Turkey will not abandon its guarantor role in Cyprus: Minister

Turkey will not abandon its guarantor role in Cyprus: Minister

Turkey will not abandon its guarantor role in Cyprus: Minister

AFP photo

As the leaders of divided Cyprus settled down for a week of intense talks on Jan. 9, seeking to reach the outline of a peace deal to end decades of separation, Turkish Foreign Minister Mevlüt Çavuşoğlu has vowed that Ankara would never withdraw from its guarantor position on the island.

Addressing Turkish ambassadors gathered in Ankara for an annual conference on Jan 9, Çavuşoğlu also said Turkey would continue its positive will and stance in the Geneva talks and expects a similar attitude from all other participating parties.

“As blood spills in many places across the world, peace reigns Cyprus and the reason for this is the guarantee provided by Turkey. This guarantee cannot be abandoned,” he said, pledging that Ankara would “not leave Turkish Cyprus alone,” regardless of the outcome of the Geneva conference.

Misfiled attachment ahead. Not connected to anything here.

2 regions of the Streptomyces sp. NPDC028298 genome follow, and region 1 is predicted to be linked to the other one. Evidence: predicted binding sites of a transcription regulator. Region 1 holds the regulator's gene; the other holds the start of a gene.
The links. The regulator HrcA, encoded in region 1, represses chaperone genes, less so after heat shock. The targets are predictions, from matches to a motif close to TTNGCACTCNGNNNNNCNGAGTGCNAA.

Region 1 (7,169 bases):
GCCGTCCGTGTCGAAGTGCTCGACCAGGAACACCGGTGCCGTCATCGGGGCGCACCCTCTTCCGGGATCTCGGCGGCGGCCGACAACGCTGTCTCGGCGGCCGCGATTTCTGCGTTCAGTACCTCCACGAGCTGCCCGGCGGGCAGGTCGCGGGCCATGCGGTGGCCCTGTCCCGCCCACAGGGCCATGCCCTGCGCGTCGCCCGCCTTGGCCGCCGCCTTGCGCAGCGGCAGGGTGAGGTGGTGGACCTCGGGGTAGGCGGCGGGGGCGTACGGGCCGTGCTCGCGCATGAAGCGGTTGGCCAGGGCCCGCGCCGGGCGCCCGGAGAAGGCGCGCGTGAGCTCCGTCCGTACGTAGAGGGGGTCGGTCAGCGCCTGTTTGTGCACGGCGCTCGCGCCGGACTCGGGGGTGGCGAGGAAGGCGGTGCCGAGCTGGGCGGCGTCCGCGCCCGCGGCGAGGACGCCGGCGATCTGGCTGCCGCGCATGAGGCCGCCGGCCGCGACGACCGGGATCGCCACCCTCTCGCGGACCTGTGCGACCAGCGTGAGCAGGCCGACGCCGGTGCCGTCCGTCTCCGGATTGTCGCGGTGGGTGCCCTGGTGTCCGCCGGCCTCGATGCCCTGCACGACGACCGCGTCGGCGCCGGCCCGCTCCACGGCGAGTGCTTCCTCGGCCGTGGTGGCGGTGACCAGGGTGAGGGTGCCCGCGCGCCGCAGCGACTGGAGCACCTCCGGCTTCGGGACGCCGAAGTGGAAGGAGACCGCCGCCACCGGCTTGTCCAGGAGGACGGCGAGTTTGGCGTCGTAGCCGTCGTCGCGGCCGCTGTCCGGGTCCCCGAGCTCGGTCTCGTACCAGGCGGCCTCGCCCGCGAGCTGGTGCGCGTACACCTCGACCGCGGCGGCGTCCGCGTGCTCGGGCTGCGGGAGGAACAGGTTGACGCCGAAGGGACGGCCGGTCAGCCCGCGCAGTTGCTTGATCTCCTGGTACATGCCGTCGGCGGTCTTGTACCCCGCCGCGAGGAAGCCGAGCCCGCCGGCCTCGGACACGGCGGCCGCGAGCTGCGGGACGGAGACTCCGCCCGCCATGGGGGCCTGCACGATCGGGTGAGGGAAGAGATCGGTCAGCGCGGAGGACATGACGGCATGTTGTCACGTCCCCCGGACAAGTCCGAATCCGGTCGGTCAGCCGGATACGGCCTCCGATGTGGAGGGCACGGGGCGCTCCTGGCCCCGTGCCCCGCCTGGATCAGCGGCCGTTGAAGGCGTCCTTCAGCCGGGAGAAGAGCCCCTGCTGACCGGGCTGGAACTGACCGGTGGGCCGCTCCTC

Hoping to succeed where others failed, Turkish Cypriot leader Mustafa Akıncı and Greek Cypriot leader Nicos Anastasiades were meeting in Geneva for three full days of discussions starting on Jan. 9.

The talks would subsequently broaden to Britain, Turkey and Greece on Jan. 12. The three are guarantor powers of Cyprus under a 1960 treaty that granted the former colony independence. 

As he arrived at the United Nations European headquarters and was asked if he was optimistic, Anastasiades said: “Ask me when we are finished.” 

New U.N. Secretary-General Antonio Guterres, who was expected to attend the conference on Jan. 12, has described the talks as an “historic opportunity” for a breakthrough. 

Power-sharing, redrawing property boundaries and security issues in a future reunited homeland are key sticking points in negotiations that have resulted in logjams in the past. 

However, mediators are keen to capitalize on the momentum of two moderates at the helm of their communities before domestic election cycles dislodge the process. 

“We must be cautious. We are not pessimistic, but I see no need for exaggerated expectations that everything will just happen. We are expecting a difficult week,” Akıncı said on Jan. 8. 

Cyprus’s Greek and Turkish Cypriots have lived estranged since 1974, when Turkey intervened the island’s north after a Greek-inspired coup.